Lagos Island

Lagos Island contains a central business district. This district is characterised by high-rise buildings. The island also contains many of the city's largest wholesale marketplaces (such as the popular Idumota and Balogun Markets). It also has the National Museum of Nigeria, the Central Mosque, the Glover Memorial Hall, Christ's Church Cathedral (CMS), and the Oba's Palace (Iga Idunganran).[55] Another major part of Lagos Island is Marina. It borders around the idumota and Balogun markets and houses major Banking institutions. Though formerly in a derelict condition, Lagos Island's Tinubu Square is a site of historical importance; it was here that the Amalgamation Ceremony that unified the North and South protectorate to form Nigeria took place in 1914.


Ikoyi

Ikoyi is situated on the eastern half of Lagos Island and joined to it by a landfill.Ikoyi is also connected to Victoria Island by Falomo bridge, which carries a main road over Five Cowrie creek. Ikoyi housed the headquarters of the federal government of Nigeria and other buildings owned by the government, including the old federal secretariat complex. The complex today is on reestablishment.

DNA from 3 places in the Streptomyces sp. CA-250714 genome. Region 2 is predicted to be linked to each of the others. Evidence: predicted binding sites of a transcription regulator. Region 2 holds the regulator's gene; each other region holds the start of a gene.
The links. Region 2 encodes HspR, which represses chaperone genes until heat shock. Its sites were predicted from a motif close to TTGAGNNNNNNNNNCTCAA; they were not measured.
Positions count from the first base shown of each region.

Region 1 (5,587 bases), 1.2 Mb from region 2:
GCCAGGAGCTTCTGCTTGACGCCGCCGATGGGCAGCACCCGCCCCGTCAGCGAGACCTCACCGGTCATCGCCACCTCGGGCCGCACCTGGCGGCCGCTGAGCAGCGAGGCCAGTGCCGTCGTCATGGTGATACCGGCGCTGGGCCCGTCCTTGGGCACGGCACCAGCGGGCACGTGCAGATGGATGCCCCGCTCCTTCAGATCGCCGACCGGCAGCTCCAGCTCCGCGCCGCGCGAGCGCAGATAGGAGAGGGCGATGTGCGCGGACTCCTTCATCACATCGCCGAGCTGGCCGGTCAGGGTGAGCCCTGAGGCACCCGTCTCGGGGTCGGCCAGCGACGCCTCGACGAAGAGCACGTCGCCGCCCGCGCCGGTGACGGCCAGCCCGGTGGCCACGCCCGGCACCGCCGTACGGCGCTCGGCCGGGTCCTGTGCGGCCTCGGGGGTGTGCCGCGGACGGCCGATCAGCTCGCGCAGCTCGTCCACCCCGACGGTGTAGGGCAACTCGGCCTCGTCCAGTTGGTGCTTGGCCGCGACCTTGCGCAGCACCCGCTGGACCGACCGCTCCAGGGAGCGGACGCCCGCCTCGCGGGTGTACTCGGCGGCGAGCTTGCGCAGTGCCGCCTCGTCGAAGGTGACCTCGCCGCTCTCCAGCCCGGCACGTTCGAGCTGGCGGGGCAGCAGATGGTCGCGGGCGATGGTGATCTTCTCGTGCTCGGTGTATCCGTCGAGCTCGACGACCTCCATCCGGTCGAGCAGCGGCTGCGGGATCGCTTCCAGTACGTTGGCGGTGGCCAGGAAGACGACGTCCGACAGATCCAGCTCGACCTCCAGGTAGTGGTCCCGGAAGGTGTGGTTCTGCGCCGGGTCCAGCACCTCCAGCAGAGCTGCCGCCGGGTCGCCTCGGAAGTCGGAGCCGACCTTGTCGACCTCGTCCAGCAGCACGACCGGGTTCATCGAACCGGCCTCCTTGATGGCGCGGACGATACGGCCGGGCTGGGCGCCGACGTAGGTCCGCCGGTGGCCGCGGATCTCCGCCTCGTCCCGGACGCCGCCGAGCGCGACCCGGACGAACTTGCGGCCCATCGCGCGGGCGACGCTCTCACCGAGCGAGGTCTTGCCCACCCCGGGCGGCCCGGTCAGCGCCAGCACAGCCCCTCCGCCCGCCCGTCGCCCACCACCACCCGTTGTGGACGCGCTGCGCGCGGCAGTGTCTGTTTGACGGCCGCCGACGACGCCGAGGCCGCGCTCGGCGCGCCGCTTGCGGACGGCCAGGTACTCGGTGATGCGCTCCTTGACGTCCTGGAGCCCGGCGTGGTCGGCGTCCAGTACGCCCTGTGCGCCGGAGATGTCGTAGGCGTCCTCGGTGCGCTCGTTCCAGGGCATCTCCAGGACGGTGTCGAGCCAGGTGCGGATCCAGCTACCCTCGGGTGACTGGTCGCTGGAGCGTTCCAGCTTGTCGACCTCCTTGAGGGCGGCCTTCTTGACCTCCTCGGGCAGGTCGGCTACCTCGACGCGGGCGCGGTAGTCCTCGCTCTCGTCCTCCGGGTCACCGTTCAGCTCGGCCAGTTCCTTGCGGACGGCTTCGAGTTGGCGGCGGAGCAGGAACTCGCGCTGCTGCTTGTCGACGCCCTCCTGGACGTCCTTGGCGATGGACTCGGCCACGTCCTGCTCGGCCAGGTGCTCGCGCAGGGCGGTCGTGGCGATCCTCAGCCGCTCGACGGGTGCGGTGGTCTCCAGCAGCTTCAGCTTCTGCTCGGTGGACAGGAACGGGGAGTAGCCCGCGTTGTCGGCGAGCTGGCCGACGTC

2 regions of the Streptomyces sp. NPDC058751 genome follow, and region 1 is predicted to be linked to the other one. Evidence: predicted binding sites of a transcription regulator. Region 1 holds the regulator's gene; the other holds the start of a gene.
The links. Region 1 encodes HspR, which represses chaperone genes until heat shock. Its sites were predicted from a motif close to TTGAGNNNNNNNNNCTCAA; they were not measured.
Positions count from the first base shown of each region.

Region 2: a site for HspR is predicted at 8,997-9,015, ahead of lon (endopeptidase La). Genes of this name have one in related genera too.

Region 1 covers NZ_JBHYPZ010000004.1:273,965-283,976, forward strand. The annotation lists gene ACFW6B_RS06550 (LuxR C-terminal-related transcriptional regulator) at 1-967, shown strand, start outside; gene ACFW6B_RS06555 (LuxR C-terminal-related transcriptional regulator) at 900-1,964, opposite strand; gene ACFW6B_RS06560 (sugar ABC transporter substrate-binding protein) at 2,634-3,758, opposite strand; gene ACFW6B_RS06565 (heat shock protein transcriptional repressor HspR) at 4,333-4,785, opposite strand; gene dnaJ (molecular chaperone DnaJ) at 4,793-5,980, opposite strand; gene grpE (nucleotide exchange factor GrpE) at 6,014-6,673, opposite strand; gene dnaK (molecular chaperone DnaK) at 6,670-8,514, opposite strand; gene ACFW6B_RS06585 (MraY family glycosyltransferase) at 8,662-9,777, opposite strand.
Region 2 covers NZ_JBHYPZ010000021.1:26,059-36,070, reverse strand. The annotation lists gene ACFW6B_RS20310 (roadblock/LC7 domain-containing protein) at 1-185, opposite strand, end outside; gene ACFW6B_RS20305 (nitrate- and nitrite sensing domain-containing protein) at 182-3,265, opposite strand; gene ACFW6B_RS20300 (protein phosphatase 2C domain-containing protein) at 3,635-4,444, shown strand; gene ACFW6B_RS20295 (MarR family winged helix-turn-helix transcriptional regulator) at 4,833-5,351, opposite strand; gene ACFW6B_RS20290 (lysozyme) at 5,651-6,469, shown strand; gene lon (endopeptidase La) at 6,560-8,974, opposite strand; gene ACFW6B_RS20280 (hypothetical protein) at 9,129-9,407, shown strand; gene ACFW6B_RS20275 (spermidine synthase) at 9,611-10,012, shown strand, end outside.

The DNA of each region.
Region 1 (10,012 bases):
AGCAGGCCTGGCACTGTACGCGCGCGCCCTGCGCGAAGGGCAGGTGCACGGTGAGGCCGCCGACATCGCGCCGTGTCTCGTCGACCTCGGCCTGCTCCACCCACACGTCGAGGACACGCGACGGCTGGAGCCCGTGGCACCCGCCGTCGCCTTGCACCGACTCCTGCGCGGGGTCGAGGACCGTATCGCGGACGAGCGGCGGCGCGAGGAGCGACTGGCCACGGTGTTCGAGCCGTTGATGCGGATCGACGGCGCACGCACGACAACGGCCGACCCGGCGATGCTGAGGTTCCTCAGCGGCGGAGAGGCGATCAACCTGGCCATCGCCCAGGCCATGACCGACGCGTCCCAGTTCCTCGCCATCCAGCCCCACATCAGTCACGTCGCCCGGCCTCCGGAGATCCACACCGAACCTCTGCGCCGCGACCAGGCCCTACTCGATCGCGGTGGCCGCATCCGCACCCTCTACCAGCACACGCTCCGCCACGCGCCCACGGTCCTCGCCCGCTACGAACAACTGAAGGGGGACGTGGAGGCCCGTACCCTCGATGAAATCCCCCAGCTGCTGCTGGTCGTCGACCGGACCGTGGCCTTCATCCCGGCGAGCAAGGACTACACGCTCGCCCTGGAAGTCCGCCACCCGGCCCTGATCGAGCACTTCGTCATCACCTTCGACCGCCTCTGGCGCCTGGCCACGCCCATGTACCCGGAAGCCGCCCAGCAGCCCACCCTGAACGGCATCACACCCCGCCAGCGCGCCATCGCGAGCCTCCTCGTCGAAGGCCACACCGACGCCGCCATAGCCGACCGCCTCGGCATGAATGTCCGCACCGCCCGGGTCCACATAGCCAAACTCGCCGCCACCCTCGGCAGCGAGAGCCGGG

In Ikoyi there are military and police barracks, a top-security prison and a federal high court of Nigeria. Ikoyi also has a number of hotels, night clubs, a recreational park and one of Africa's largest golf courses. Originally a middle class neighbourhood, in recent years, it has become a fashionable residential enclave for the upper middle class to the upper class. There are also commercial activities in Ikoyi which is spotted in increasing number of offices, banks and shopping complexes. The commercial section is concentrated in the South-West.


Victoria Island

Victoria Island with its annexe is situated to the south of Lagos Island. It has expensive real estate properties and for that reason, many new luxury condos and apartments are blooming up everywhere. Along with Ikoyi, Victoria Island occupies a major area in Lagos which boasts of several sizeable shopping districts. On its sea shore along the Atlantic front, there is environmentally reconstructed Bar Beach.